Mental strength was pretty much a miracle in the midst of the storm. As TEDxAmsterdamWomen’s representative Marian Spier once told me: “you are a miracle” (I recently expressed my gratitude to her, because years ago, I didn’t fully comprehend the grandeur of that statement). After the storm, it can be maintained through mind building, which is fascinating. Intellectual intelligence is genetics, thanks to my father. Combined, you could call it a highly intelligent cocktail.
All because of stigma
In the second quarter of 2021, a Dutch television production will be broadcasting my story on the back of my book called Exodus uit de vuurtoren, Schaduw achter en gezicht naar de zon, translated: Exodus from the lighthouse, Shadow behind and face towards the sun. Details will be made public later on. Sometime after filming, the producer sent me the link to a Netflix production called The trials of Gabriel Fernandez. He already watched Unorthodox and One of Us. He said: “this series of six episodes made me understand what you have been through even better. I never want to watch it again, but I am glad that I did. I think everyone should watch it”. Of course, I did.
Unfortunately, there are too many Gabriel Fernandez’ all over the world, whose lives are brutally taken, destroyed, shaped or worked against, who will never have a face and receive the public recognition they deserve. The majority of the Gabriel Fernandez’ who do survive, will heal and move on, but will never do anything with their history, let alone speak out in public – all because of stigma. They feel that speaking out wouldn’t just influence their lives, but also entire family structures throughout many generations and of the other people involved. Or, speaking out would get extinguished by third parties with certain interests.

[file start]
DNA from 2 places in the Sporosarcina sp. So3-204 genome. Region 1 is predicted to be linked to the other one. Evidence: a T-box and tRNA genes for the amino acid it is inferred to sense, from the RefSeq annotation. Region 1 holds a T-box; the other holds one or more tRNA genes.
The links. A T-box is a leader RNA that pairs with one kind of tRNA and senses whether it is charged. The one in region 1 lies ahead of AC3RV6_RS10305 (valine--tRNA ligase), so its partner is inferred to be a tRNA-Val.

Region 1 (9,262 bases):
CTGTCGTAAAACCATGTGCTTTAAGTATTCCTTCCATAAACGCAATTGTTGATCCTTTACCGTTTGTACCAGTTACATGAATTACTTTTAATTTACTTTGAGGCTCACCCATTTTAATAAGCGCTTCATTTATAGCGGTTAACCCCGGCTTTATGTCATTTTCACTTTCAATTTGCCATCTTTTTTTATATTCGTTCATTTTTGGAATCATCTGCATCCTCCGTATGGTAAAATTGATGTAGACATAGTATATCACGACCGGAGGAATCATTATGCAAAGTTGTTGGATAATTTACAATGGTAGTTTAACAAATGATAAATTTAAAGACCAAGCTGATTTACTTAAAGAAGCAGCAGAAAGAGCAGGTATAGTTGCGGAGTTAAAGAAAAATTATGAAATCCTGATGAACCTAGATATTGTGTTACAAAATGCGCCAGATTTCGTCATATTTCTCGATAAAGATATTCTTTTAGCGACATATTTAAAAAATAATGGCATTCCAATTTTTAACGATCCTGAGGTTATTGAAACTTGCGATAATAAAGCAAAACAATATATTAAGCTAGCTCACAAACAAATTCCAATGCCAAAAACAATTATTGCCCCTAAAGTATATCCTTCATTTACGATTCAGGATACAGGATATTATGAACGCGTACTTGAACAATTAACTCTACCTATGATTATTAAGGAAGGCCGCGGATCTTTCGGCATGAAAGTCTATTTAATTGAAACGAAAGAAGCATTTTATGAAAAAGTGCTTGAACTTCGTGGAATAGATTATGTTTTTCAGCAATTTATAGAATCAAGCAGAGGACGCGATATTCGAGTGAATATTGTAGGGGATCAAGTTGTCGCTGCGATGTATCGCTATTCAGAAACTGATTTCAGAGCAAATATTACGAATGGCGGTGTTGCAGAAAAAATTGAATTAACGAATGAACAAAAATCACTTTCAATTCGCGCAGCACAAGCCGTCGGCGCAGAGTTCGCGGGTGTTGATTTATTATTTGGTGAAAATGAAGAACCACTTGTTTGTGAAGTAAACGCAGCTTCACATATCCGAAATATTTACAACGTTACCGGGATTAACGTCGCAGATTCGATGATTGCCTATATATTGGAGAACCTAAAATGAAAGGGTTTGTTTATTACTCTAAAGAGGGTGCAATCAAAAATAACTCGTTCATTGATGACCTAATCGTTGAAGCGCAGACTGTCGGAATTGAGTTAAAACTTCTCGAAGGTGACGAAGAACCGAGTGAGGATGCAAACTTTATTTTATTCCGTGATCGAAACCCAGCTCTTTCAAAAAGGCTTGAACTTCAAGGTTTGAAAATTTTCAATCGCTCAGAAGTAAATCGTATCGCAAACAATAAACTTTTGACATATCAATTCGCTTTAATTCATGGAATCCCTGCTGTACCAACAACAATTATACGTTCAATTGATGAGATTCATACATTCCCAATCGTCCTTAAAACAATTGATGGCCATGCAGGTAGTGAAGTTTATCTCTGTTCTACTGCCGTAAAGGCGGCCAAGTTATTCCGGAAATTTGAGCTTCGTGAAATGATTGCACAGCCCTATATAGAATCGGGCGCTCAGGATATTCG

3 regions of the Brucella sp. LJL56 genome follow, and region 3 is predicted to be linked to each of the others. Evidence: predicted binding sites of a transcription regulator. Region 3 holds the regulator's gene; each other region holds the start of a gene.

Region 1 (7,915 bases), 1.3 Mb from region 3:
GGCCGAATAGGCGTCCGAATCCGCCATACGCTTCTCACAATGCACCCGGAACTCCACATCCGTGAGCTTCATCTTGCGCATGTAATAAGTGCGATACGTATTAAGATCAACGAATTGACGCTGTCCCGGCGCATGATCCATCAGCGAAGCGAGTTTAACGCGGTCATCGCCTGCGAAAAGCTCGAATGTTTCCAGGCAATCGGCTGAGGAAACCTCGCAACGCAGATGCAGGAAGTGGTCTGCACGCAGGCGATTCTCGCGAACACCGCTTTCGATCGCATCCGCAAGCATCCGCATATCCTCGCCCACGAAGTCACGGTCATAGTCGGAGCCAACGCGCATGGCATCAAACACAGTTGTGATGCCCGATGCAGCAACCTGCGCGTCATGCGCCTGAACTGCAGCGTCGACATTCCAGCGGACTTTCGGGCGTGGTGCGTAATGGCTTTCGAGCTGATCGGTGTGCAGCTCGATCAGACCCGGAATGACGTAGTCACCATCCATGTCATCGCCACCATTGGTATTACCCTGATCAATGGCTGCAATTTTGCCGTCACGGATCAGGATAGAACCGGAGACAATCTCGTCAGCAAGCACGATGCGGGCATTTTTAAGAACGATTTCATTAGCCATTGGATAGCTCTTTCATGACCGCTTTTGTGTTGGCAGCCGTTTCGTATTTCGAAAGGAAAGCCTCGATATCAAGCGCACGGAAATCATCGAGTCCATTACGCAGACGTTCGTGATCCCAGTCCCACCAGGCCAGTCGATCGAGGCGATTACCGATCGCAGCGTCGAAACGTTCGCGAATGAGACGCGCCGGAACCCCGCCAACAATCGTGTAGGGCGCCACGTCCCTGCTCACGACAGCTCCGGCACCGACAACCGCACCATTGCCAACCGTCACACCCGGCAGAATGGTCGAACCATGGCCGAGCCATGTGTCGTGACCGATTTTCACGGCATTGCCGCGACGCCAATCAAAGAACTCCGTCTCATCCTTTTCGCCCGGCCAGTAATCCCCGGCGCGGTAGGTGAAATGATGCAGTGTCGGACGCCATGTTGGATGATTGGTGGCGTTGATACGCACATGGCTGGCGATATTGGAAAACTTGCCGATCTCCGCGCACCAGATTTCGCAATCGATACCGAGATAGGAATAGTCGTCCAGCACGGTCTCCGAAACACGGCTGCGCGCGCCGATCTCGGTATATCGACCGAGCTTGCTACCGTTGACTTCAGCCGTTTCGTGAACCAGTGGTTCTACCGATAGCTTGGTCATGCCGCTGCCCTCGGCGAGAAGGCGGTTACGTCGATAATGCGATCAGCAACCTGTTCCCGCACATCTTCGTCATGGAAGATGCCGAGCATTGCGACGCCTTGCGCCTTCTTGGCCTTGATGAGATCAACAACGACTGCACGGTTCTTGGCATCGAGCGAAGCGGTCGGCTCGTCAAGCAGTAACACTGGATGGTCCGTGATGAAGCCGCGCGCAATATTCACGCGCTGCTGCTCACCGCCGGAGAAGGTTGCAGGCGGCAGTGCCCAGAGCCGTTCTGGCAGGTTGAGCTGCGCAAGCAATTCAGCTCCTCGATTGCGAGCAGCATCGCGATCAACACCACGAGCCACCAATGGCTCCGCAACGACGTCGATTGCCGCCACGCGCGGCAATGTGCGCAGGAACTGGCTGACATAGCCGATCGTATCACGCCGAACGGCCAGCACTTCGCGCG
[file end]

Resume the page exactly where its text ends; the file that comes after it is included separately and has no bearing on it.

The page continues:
I am Gabriel Fernandez
To some extent, I am Gabriel Fernandez:
- His mother and stepfather bonded over the torture of Gabriel. My mother and half-brother had the same dynamic, strengthening each other’s actions, stirring each other up and enjoying the pleasure of joint-humiliation.
- The baseball sticks were the rolling pin and crutches in my story.
- The cabinet was the stairway, cellar, or cabinet in between the stairs and toilet in my story.